Title: The Year the Stars Fell
Author: Elizabeth Wehman
Series: The Newburg Chronicles, book 1
Major Themes: Michigan, Pioneers
Synopsis: When the Baker family moved from Pennsylvania to Michigan in 1833, it was the hardest year of Betsey’s life—and yet, in some ways, the best.
After I signed up to review Crooked Paths Straight, I decided I really should read the first book in the series before reading that one! So, I bought The Year the Stars Fell. I was really attracted to this series because it is set in my home state of Michigan, only a couple of hours’ drive from the area in which I lived most of my life. Any book that tells part of the story of Michigan’s history is attractive to me!
Hosea Baker decided to buy land in Michigan and move his wife and daughters there from Pennsylvania in the year 1833. His son Ambrose was already in the new territory, and he was determined to reunite the family, no matter what his wife Sally thought. Their oldest daughter Betsey was already married, and could hardly bear the thought of her family moving away to a new land—and then her husband Aaron made the decision that they, and their unborn baby, would also make the move. Soon, everyone except Hosea wondered if they had made the wrong choice. Would they even make it across Lake Erie, let alone through the wilderness to the Shiawassee River?
Eventually, despite early spring mud and thieving Indians, the family arrived at their new home. Now, there were many more obstacles to face if they were to survive even their first year. Wolves, mosquitoes, and fevers threatened their lives and sanity. Trees had to be felled to clear land for planting, a barn was necessary, and the Indians kept showing up, stinking so that Betsey couldn’t stand it. Through everything, Hosea’s faith remained strong—but could the rest of the family trust God? What would happen to them?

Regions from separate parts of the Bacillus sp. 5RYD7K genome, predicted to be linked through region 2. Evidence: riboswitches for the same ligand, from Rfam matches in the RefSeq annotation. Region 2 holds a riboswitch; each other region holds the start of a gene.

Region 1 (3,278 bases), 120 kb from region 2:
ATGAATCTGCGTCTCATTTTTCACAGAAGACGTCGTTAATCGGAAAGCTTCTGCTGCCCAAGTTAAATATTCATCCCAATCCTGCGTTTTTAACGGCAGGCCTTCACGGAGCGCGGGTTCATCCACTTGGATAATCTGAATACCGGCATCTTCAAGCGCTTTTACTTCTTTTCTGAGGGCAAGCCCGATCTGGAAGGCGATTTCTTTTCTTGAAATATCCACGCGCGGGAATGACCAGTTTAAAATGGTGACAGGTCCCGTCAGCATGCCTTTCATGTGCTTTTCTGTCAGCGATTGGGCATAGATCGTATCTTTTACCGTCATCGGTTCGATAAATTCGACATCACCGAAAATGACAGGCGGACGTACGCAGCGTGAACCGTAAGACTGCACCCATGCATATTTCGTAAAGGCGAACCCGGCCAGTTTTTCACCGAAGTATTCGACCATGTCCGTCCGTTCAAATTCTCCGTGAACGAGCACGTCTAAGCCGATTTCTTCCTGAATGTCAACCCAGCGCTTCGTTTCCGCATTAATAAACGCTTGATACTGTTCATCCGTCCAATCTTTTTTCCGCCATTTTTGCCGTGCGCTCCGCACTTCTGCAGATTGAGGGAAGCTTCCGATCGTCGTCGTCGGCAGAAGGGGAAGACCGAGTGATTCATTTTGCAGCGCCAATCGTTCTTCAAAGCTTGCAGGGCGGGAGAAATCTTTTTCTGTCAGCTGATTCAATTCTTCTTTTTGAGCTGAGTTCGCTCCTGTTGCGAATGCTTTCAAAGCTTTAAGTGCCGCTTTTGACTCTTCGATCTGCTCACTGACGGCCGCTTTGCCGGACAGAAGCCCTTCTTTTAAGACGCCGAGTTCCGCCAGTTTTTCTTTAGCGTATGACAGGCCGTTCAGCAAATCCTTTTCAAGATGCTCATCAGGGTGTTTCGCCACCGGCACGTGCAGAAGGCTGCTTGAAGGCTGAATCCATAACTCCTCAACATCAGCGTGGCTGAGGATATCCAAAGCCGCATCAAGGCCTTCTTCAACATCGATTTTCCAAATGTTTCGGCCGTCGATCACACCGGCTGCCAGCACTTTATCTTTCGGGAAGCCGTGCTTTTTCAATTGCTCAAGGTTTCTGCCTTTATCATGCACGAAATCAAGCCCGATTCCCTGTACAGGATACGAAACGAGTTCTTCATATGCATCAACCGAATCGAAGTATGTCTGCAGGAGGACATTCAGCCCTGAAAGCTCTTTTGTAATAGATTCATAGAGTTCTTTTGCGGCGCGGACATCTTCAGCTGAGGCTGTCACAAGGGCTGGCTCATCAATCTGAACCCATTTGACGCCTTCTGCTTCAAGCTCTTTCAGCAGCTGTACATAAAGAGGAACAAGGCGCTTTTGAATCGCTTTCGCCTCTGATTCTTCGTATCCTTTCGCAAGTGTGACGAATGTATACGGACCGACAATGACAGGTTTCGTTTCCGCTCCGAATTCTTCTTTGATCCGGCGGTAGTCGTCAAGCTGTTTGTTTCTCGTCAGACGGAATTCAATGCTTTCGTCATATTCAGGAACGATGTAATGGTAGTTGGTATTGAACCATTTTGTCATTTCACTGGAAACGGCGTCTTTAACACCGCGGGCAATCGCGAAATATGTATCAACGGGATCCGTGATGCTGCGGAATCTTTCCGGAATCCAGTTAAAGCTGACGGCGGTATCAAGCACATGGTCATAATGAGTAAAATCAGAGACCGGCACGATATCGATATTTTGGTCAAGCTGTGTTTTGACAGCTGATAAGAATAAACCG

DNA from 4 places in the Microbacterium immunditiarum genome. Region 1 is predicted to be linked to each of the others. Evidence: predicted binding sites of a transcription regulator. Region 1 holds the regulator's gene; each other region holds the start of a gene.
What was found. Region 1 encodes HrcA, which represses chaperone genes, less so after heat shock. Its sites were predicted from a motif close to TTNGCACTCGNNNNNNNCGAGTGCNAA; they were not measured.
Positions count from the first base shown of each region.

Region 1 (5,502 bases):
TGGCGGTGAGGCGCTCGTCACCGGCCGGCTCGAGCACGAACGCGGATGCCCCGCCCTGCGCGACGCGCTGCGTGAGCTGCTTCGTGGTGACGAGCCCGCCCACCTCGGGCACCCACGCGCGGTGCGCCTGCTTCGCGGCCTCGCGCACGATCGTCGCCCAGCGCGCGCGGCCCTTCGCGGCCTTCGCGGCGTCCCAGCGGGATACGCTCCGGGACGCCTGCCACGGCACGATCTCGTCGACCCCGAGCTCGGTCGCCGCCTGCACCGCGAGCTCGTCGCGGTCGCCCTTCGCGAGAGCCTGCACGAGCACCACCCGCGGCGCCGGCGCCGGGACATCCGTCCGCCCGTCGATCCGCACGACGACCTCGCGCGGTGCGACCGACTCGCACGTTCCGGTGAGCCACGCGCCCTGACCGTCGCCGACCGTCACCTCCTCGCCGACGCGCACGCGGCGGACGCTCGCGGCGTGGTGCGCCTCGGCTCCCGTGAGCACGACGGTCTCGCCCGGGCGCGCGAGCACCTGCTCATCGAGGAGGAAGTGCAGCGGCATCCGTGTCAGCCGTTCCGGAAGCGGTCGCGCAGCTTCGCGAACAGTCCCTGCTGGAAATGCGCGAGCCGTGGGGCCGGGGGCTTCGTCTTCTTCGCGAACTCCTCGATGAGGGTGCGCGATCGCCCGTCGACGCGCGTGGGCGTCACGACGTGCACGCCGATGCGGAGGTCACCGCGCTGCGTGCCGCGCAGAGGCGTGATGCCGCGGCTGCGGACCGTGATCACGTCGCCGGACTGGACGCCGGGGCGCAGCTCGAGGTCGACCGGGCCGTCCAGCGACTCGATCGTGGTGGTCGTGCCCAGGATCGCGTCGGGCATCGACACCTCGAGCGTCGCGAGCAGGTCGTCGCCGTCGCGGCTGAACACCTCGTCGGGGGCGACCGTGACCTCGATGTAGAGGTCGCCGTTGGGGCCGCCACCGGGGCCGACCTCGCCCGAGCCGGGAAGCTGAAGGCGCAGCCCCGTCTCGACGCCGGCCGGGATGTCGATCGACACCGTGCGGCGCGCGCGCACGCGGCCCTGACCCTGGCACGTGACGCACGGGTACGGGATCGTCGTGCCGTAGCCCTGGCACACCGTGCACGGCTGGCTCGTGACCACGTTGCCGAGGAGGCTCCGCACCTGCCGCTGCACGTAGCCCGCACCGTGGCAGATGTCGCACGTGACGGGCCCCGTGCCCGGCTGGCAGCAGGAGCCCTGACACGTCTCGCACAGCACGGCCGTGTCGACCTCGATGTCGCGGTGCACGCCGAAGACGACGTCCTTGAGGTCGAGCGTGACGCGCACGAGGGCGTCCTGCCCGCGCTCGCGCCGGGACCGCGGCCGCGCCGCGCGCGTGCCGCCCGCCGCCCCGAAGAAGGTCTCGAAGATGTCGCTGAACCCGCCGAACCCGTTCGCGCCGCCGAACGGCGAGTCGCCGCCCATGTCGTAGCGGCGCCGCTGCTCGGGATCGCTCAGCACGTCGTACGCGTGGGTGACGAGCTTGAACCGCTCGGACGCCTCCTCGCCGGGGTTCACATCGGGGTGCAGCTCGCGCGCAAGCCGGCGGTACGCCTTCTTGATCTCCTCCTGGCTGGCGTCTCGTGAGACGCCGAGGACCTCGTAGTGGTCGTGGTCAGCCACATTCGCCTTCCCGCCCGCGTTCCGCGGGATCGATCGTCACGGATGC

I enjoyed the storyline for the most part. The grammar and punctuation need some more editing; I struggled with being jerked out of the story over and over because of punctuation errors. Also, I thought the description of the plague of mosquitoes was overdone—but then I looked up the location on a map after reading the historical note at the end and remembered being in that very area one hot summer Sunday about 12 or 13 years ago and decided that maybe that part is accurate after all! The threat of the wolves seemed a bit melodramatic as well, until I read the historical note. So, maybe it would be wise to read that note first! Apparently, a good amount of the story, including what I considered to be the more improbable parts, is based on historical records.
The Year the Stars Fell is an interesting story about an often-overlooked part of American history. I have rarely found books set in Michigan, so I really enjoyed that. If you can get past the poor editing (and I hope that will be corrected eventually), give this book a try. I really appreciated Hosea’s deep faith and the way he quoted Scripture. I also enjoyed the way his daughters sang so much—and that is a historical fact. One thing I did wonder about, though, as far as historical accuracy, was that the family often worked hard on Sundays.
Reading Independently—Ages 15 and Above, Adults